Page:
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# Fixed Intervals Help (page 3)

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By — McGraw-Hill Professional
Updated on Aug 26, 2011

#### Solution 2

For a single day, a sick-person-day is the equivalent of one person calling in sick. But this is not necessarily true for any period longer than one day. In this single-day example, we can multiply 1000 by 17.8%, getting 178, and this gives us both answers. There are, on the average, 178 sick-person-days on Mondays. An average of 178 individuals call in sick on Mondays.

#### Practice 3

Given the same scenario as that described in the previous two problems, what is the average number of sick-person-days on Mondays and Tuesdays combined? What is the average number of individuals who call in sick on Mondays and Tuesdays combined?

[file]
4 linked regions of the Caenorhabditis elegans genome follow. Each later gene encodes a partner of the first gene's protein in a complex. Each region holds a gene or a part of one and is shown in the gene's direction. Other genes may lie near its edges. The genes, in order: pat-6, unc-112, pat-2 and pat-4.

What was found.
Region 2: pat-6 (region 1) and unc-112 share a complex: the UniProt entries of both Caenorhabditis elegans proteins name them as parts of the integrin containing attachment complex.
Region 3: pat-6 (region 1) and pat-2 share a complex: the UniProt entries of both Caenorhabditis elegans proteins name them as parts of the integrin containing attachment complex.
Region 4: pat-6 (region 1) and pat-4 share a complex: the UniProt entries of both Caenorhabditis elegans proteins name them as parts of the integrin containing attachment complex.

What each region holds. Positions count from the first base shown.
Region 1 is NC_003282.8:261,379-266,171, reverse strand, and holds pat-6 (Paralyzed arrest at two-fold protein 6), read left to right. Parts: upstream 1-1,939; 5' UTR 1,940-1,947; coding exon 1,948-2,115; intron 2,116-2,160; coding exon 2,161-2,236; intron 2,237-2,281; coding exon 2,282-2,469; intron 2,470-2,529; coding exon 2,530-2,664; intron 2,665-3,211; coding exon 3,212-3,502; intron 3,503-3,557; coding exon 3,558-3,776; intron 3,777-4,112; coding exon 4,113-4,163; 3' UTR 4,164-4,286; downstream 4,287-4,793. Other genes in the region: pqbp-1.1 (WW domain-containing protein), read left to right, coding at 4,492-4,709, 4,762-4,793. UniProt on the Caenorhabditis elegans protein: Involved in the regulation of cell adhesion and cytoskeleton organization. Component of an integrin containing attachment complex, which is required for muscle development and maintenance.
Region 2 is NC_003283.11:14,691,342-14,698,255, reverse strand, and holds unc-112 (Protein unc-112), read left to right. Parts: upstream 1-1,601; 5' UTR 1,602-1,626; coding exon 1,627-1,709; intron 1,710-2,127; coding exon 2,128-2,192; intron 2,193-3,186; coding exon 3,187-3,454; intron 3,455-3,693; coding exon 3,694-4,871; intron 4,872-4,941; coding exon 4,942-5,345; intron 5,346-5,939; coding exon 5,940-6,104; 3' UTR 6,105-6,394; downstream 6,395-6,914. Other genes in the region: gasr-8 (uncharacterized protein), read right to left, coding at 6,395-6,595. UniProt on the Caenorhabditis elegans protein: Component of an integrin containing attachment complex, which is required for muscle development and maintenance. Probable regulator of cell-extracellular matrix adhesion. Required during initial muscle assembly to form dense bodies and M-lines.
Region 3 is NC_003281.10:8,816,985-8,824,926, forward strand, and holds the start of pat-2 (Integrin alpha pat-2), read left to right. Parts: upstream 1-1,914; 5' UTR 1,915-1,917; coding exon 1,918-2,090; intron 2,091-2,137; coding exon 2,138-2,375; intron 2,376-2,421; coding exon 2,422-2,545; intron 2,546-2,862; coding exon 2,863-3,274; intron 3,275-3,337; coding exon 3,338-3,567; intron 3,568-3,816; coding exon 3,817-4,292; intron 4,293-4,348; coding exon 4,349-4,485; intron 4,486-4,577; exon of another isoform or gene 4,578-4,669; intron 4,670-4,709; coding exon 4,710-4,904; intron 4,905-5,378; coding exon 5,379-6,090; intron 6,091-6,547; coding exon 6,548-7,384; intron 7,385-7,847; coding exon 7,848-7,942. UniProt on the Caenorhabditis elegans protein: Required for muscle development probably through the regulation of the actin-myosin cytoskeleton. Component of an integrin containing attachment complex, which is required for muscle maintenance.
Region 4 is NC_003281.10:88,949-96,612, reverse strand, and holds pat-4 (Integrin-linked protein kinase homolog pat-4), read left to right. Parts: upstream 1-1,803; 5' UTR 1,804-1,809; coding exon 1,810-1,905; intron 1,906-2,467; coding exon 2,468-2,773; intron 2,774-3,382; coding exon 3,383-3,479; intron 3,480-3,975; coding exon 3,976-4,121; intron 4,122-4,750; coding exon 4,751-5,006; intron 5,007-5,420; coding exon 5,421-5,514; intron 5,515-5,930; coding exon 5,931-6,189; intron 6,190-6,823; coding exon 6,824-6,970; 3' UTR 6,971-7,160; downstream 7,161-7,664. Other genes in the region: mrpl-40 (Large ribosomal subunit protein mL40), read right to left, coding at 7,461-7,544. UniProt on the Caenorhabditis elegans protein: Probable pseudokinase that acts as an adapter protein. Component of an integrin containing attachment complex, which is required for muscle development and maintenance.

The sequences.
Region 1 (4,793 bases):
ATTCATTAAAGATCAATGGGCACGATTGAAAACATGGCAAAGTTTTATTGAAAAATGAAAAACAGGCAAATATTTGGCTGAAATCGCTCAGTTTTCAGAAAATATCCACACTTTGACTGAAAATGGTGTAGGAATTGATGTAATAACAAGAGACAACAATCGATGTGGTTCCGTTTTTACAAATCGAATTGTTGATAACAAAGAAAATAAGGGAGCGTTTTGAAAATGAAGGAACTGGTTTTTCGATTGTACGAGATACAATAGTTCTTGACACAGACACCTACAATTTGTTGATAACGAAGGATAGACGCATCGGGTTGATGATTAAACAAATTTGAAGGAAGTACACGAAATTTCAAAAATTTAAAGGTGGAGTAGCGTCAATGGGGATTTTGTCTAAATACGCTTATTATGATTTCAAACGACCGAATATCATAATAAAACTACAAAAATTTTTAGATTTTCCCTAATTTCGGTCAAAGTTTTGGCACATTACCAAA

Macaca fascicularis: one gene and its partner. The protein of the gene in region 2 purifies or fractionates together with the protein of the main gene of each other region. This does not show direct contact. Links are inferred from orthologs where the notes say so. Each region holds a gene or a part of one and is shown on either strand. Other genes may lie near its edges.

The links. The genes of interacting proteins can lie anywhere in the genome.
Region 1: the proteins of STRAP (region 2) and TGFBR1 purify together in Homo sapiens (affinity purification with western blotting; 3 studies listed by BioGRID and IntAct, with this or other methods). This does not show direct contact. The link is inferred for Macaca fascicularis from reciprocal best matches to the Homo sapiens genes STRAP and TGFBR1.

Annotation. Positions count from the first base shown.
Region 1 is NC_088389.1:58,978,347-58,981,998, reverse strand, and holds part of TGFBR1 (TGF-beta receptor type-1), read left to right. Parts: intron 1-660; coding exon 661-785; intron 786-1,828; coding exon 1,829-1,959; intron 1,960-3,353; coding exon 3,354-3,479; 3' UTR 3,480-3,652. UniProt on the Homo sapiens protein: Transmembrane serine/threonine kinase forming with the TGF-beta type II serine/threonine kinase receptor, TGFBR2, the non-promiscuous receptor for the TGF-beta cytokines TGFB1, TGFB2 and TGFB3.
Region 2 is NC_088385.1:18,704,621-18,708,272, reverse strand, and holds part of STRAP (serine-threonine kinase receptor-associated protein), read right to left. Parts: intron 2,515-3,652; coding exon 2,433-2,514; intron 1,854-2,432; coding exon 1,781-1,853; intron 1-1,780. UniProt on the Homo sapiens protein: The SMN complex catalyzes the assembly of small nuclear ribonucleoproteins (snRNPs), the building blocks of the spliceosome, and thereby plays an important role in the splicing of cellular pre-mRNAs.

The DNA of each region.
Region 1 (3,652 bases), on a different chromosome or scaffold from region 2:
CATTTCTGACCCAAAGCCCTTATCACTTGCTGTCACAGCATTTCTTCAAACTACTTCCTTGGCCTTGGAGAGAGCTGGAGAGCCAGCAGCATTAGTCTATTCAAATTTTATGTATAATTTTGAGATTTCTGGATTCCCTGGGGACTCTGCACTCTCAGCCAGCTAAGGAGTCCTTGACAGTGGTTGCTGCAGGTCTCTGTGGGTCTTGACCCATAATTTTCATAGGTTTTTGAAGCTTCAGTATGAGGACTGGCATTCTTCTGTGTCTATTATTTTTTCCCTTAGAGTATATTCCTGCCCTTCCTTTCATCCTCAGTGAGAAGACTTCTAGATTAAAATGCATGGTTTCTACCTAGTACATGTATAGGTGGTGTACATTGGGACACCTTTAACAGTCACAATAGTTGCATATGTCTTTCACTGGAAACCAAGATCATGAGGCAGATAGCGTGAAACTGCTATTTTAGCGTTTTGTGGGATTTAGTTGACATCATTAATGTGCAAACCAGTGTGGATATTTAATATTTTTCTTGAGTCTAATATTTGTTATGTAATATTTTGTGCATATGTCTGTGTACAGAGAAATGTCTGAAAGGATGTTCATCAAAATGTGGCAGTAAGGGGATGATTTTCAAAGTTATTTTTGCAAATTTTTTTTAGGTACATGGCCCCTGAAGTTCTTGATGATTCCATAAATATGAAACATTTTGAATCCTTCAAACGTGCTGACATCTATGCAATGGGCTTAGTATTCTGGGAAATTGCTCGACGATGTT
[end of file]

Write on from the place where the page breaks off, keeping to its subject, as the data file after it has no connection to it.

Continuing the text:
#### Solution 3

An average of 178 sick-person-days occur on Mondays, as we have determined in the solution to the previous problem. To find the average number of sick-person-days on Tuesdays, multiply 1000 by 14.4%, getting 144. The average number of sick-person-days on Mondays and Tuesdays combined is therefore 178 + 144, or 322. It is impossible to determine the average number of individuals who call in sick on Mondays and Tuesdays combined, because we don't know how many of the Monday–Tuesday sick-person-day pairs represent a single individual staying out sick on both days (two sickperson-days but only one sick person).

Practice problems for these concepts can be found at:

Descriptive Measures Practice Test

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